Los Angeles this week awarded a $7.5 million contract to Google, which will provide cloud-computing email and productivity application services to the city's 30,000 municipal and state workers. The dollar amount of the deal is hardly significant given the quarterly revenues that both companies earn, but it still marks a major victory for the more cloud-savvy Google, which has been making inroads into Microsoft's core markets over the past year.

"The City of Los Angeles, the second largest city in the nation, made a world-class decision today to support a state-of-the-art email system," said LA Councilman Tony Cardenas.

LA's city council voted 12-to-0 to adopt the Google solution, called Google Apps, though numerous organizations around the city, and some privacy advocates, argued against storing crucial data online. But the city council contracted a system integrator to help mitigate the risks of online data storage; the data will be encrypted, always physically stored in the United States, and heavily protected against unlawful access. If data breach occurs, the city will be financially compensated, according to the contract.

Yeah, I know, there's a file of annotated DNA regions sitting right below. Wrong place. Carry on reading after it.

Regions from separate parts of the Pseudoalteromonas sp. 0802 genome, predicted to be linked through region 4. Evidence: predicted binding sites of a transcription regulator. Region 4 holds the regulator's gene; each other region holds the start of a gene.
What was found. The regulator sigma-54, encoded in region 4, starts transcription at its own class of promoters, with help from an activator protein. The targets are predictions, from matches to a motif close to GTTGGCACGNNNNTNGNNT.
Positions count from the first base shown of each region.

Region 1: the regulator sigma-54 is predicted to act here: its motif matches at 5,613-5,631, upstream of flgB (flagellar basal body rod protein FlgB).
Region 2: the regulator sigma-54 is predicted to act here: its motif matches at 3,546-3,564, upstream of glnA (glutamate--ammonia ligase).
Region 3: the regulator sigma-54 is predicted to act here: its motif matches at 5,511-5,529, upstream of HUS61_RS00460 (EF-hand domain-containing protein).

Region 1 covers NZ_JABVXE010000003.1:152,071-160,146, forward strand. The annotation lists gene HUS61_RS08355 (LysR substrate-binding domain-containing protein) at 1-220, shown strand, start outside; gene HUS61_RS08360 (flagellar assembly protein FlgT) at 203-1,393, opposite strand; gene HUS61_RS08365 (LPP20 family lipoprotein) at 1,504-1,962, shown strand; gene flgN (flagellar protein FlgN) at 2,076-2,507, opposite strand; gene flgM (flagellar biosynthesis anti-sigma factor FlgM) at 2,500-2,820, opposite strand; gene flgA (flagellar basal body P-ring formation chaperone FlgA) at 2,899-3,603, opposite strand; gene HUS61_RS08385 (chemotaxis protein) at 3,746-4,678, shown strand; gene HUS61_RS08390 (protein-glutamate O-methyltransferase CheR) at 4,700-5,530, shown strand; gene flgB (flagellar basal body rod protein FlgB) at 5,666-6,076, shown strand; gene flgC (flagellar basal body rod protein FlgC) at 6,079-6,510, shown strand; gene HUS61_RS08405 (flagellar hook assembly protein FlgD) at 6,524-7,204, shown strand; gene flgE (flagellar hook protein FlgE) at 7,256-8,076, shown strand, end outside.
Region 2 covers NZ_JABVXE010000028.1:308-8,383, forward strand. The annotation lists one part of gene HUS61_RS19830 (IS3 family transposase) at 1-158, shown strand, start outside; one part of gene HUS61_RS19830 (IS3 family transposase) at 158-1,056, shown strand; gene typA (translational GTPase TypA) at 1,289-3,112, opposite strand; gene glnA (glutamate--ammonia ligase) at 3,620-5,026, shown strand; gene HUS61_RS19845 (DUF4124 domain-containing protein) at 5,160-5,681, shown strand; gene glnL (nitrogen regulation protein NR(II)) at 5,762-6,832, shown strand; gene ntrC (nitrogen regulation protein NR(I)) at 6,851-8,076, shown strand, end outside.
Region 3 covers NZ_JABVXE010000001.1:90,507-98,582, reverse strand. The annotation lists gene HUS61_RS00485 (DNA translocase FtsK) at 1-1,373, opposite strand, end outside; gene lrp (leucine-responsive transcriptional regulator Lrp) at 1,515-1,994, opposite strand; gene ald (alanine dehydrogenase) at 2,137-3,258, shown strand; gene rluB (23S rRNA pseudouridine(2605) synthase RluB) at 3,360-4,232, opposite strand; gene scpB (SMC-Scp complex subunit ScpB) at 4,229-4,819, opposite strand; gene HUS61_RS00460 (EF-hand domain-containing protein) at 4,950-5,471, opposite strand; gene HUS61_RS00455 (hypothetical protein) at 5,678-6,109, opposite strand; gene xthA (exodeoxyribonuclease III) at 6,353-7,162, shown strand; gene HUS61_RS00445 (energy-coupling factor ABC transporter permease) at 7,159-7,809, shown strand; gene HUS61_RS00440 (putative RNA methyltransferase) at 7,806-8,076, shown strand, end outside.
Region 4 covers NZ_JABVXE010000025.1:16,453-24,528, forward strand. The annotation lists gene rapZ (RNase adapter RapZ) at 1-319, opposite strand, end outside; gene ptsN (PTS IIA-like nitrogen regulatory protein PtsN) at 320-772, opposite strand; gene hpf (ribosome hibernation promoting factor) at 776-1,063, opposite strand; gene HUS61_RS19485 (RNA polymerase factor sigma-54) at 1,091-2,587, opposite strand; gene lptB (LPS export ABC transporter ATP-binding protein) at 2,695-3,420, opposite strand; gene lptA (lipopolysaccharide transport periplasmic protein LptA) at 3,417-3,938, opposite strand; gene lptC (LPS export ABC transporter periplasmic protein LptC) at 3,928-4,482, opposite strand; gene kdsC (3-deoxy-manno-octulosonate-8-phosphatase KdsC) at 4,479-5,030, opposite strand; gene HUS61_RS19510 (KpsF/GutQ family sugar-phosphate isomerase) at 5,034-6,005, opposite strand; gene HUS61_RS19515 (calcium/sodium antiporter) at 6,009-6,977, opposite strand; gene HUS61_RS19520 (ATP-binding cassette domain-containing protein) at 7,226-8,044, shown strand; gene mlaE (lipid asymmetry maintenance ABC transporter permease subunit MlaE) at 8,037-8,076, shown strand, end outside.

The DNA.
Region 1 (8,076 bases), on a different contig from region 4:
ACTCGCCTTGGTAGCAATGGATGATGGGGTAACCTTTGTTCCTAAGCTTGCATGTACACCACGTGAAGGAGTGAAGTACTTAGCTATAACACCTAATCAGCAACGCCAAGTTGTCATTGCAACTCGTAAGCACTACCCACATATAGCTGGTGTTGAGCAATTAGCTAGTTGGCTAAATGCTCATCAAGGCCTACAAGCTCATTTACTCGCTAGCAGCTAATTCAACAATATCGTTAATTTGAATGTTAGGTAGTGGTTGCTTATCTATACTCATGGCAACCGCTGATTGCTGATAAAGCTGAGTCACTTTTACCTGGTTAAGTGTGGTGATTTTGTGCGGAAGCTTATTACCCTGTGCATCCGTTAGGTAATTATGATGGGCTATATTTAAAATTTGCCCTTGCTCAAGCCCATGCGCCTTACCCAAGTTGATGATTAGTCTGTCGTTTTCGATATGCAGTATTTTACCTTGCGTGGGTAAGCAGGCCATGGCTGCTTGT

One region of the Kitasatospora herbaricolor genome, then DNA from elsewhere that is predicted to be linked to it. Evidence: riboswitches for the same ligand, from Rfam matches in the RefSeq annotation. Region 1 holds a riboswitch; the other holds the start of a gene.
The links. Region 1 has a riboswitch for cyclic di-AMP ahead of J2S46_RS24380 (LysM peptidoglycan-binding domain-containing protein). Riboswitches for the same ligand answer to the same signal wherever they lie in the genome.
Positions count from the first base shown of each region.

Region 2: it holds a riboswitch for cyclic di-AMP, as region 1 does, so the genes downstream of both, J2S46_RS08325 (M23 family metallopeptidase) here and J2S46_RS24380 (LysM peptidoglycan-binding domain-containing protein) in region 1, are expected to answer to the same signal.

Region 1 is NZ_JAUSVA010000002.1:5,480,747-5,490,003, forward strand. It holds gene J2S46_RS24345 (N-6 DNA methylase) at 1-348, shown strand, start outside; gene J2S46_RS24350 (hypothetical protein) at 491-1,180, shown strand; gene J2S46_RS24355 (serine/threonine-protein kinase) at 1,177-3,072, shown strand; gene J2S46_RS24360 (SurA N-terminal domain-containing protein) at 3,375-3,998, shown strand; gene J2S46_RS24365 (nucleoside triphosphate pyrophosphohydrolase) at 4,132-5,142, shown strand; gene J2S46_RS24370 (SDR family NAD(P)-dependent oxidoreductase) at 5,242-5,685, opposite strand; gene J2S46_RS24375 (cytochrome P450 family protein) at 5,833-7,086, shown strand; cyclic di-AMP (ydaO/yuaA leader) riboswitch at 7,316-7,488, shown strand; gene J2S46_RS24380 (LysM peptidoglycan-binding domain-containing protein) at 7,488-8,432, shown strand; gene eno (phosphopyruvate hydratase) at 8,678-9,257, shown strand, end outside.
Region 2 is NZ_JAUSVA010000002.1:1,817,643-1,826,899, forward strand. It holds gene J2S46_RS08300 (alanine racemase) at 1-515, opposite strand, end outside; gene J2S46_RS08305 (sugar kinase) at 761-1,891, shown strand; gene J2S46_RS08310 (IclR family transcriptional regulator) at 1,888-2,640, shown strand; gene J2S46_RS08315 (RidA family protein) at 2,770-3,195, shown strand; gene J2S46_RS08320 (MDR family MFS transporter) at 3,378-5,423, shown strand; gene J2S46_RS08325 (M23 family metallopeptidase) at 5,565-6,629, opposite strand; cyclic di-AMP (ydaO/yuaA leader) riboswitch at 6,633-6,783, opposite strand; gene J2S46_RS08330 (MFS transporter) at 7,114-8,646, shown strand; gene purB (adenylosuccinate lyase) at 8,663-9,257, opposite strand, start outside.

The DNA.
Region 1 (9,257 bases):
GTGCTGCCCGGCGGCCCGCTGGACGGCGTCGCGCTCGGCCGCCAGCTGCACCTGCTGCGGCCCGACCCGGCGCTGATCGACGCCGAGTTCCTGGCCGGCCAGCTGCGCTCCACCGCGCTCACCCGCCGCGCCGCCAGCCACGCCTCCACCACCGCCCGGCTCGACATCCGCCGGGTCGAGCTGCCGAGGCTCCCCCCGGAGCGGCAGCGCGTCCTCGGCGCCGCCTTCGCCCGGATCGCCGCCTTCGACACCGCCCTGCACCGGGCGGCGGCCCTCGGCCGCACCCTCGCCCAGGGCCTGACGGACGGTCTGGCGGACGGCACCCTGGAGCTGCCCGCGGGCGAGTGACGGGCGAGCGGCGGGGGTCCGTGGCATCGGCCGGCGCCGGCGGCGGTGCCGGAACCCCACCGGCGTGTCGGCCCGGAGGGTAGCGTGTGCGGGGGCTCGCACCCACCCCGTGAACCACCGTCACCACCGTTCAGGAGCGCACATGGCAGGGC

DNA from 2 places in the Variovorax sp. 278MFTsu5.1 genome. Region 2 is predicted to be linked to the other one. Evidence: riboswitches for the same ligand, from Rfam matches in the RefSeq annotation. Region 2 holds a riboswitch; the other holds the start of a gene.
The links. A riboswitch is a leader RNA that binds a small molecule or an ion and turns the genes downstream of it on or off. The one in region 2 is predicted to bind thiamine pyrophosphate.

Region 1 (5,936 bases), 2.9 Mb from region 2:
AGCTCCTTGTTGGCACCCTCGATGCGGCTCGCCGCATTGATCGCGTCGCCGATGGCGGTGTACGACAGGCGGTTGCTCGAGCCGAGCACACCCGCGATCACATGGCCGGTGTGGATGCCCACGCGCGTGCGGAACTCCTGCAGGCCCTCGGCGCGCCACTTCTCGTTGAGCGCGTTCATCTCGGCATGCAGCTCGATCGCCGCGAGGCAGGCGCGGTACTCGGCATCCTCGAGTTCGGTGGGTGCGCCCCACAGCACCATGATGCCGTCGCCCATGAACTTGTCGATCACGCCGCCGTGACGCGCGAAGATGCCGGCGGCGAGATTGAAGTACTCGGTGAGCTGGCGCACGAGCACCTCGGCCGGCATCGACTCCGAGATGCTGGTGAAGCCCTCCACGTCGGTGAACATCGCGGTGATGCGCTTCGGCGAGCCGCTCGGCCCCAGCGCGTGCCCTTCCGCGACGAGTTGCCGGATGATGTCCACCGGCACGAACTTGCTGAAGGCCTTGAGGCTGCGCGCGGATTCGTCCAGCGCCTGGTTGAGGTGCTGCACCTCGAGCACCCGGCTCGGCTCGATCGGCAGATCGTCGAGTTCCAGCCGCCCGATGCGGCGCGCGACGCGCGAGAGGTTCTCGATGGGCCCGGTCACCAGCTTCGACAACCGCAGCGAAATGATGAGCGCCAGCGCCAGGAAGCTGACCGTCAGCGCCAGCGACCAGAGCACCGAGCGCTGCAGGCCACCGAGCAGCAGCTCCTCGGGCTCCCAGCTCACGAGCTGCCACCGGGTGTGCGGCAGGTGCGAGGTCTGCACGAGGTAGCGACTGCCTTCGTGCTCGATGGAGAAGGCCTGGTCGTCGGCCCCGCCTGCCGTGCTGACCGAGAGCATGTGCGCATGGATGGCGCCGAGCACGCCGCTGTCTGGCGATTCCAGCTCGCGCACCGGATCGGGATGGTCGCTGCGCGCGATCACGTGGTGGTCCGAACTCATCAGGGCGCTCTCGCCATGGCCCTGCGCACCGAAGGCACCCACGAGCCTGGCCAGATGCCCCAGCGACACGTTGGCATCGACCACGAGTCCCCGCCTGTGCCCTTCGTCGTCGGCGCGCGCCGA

The broader concern is the thematic battle between Microsoft's traditional services and the pure cloud services offered by Google. In truth, Microsoft offers both on-premise servers and cloud-based servers, as well as a hybrid approach in which customers can combine the two. And Microsoft's solutions are far more powerful and full-featured than anything that Google offers.

What Google does offer is lower pricing and simplicity. And it appears that these considerations swayed the City of Los Angeles after it overcame any concerns about data security. It's a decision that more and more companies and governments will make in the future, and something that Microsoft will need to address in its product offerings.